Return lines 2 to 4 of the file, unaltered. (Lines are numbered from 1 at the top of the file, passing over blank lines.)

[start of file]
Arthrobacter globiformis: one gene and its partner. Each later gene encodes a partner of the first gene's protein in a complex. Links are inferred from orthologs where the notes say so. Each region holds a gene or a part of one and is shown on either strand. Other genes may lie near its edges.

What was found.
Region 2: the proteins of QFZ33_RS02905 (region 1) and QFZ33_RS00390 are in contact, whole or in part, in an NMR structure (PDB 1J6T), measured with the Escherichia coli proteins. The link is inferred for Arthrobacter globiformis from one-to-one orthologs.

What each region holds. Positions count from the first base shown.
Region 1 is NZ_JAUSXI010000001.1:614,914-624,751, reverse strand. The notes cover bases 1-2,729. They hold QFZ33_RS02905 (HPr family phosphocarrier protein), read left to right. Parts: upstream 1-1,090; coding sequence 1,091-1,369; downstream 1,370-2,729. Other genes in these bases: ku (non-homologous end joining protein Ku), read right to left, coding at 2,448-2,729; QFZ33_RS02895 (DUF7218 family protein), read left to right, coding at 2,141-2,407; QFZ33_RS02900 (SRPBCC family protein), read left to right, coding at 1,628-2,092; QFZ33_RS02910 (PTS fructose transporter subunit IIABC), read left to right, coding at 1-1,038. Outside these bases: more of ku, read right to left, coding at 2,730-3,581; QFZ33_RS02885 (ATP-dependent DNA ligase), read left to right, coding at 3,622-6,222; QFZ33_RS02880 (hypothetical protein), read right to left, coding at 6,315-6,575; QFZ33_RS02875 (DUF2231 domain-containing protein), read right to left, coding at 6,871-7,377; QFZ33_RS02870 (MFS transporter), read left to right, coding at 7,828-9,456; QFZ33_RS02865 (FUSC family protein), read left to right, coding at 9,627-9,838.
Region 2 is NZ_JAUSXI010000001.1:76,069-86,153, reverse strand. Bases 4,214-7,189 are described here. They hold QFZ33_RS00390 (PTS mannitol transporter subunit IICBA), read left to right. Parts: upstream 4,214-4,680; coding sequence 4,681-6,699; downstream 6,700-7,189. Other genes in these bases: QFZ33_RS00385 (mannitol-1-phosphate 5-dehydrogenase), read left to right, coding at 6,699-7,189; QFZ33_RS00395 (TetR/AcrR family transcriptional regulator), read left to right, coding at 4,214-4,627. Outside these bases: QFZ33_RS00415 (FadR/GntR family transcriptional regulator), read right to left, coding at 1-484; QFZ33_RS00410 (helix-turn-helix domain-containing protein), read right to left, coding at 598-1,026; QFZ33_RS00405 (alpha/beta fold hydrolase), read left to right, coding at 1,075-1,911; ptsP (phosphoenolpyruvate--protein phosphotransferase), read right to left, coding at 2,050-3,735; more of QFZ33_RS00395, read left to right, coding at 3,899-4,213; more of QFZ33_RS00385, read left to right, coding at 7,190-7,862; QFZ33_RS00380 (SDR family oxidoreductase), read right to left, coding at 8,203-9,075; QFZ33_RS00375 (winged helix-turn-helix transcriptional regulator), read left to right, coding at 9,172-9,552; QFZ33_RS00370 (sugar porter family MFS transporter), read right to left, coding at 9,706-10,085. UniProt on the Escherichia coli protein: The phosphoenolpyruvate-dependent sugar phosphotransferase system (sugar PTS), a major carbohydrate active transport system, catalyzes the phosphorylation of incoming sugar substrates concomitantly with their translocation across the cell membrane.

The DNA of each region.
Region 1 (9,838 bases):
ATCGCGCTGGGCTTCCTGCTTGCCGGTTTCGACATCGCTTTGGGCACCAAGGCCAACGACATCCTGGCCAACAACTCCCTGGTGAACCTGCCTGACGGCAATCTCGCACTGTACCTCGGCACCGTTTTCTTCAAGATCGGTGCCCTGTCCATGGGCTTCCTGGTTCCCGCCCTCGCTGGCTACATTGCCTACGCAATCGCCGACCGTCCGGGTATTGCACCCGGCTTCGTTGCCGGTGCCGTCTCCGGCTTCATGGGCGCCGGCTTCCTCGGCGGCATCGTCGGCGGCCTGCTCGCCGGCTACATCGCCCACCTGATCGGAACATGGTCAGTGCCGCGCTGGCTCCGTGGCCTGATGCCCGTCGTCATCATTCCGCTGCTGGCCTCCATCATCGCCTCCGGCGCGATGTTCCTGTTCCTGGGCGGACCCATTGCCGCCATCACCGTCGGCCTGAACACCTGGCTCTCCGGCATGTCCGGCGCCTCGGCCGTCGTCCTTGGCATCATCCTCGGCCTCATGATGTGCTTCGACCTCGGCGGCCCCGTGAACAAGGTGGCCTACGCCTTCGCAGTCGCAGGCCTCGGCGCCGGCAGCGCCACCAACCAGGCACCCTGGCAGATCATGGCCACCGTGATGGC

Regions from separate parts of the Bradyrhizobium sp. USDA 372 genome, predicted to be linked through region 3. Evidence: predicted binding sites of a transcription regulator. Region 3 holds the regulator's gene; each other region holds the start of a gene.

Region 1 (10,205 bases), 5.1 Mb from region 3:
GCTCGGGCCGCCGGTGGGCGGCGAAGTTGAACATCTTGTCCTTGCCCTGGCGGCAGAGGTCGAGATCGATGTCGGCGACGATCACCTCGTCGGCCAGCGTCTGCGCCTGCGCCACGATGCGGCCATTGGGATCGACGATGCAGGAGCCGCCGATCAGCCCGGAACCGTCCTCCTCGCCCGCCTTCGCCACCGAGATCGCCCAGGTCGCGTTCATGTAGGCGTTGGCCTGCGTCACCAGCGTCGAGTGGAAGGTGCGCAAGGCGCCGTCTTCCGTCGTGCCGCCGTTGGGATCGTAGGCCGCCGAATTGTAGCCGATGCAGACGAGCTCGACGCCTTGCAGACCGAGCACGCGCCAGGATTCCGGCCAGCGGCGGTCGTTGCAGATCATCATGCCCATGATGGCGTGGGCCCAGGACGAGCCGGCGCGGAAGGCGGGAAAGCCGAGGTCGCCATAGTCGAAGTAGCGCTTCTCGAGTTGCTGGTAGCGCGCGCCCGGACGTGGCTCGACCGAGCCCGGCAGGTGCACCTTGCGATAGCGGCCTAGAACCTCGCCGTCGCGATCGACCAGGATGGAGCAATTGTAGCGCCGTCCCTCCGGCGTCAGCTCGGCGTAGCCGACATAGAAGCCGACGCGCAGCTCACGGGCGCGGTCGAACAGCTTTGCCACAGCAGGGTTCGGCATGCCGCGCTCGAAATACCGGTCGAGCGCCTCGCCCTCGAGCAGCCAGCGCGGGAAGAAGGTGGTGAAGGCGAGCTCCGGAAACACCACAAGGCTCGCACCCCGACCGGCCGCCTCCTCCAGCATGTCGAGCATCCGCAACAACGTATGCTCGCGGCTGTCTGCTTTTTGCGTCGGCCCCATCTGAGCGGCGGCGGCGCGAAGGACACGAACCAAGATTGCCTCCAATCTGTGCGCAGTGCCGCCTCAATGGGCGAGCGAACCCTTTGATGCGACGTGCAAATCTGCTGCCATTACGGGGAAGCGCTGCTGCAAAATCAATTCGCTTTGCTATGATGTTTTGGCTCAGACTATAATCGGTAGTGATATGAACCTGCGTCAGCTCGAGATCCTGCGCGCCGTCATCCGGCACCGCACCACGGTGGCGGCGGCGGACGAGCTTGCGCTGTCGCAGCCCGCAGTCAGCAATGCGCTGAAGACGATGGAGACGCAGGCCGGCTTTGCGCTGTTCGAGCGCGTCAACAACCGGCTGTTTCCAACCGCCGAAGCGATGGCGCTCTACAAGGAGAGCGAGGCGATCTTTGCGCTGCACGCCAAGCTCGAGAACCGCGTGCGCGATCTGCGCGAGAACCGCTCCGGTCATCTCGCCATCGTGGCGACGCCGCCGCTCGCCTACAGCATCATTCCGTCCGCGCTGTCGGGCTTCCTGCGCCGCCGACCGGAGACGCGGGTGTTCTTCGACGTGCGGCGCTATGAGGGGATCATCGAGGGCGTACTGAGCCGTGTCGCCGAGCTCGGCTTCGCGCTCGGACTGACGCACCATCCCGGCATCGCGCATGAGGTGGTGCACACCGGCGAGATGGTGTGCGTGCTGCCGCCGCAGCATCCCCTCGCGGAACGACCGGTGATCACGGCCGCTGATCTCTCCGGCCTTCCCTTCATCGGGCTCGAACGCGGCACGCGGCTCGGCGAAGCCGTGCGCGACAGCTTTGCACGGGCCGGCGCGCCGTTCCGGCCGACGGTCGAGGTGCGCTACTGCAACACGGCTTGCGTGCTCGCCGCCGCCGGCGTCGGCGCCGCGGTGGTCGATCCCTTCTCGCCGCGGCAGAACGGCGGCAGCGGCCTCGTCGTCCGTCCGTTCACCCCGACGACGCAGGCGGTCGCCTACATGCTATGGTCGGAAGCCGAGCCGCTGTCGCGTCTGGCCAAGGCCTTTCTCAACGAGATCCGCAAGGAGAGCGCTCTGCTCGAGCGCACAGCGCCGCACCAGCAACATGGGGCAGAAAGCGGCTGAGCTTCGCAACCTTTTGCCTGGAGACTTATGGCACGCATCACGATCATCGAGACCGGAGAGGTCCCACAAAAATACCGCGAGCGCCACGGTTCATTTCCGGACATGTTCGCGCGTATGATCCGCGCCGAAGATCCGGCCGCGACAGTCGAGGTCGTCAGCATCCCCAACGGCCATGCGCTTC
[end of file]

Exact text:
What was found.
Region 2: the proteins of QFZ33_RS02905 (region 1) and QFZ33_RS00390 are in contact, whole or in part, in an NMR structure (PDB 1J6T), measured with the Escherichia coli proteins. The link is inferred for Arthrobacter globiformis from one-to-one orthologs.

What each region holds. Positions count from the first base shown.